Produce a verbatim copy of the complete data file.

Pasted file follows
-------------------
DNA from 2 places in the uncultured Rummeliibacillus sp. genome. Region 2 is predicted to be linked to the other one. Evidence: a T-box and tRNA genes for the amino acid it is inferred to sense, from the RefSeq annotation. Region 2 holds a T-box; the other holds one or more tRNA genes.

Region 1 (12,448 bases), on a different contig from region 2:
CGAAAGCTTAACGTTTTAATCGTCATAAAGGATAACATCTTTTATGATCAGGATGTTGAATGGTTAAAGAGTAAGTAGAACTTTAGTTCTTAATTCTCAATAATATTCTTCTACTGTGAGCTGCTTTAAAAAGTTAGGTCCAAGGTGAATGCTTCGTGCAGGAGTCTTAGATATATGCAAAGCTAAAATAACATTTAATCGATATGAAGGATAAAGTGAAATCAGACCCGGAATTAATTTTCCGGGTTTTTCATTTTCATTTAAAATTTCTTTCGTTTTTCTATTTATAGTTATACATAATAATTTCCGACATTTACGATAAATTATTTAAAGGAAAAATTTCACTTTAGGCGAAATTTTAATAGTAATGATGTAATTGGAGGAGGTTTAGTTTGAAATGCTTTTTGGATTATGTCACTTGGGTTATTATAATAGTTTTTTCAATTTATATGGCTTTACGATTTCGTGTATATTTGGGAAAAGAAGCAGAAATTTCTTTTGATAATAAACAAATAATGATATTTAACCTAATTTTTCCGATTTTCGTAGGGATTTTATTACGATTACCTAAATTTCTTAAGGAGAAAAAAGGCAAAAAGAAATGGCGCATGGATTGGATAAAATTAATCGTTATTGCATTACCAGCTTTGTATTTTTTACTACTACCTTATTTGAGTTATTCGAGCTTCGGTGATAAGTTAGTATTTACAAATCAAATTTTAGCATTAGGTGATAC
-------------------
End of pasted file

DNA from 2 places in the uncultured Rummeliibacillus sp. genome. Region 2 is predicted to be linked to the other one. Evidence: a T-box and tRNA genes for the amino acid it is inferred to sense, from the RefSeq annotation. Region 2 holds a T-box; the other holds one or more tRNA genes.

Region 1 (12,448 bases), on a different contig from region 2:
CGAAAGCTTAACGTTTTAATCGTCATAAAGGATAACATCTTTTATGATCAGGATGTTGAATGGTTAAAGAGTAAGTAGAACTTTAGTTCTTAATTCTCAATAATATTCTTCTACTGTGAGCTGCTTTAAAAAGTTAGGTCCAAGGTGAATGCTTCGTGCAGGAGTCTTAGATATATGCAAAGCTAAAATAACATTTAATCGATATGAAGGATAAAGTGAAATCAGACCCGGAATTAATTTTCCGGGTTTTTCATTTTCATTTAAAATTTCTTTCGTTTTTCTATTTATAGTTATACATAATAATTTCCGACATTTACGATAAATTATTTAAAGGAAAAATTTCACTTTAGGCGAAATTTTAATAGTAATGATGTAATTGGAGGAGGTTTAGTTTGAAATGCTTTTTGGATTATGTCACTTGGGTTATTATAATAGTTTTTTCAATTTATATGGCTTTACGATTTCGTGTATATTTGGGAAAAGAAGCAGAAATTTCTTTTGATAATAAACAAATAATGATATTTAACCTAATTTTTCCGATTTTCGTAGGGATTTTATTACGATTACCTAAATTTCTTAAGGAGAAAAAAGGCAAAAAGAAATGGCGCATGGATTGGATAAAATTAATCGTTATTGCATTACCAGCTTTGTATTTTTTACTACTACCTTATTTGAGTTATTCGAGCTTCGGTGATAAGTTAGTATTTACAAATCAAATTTTAGCATTAGGTGATAC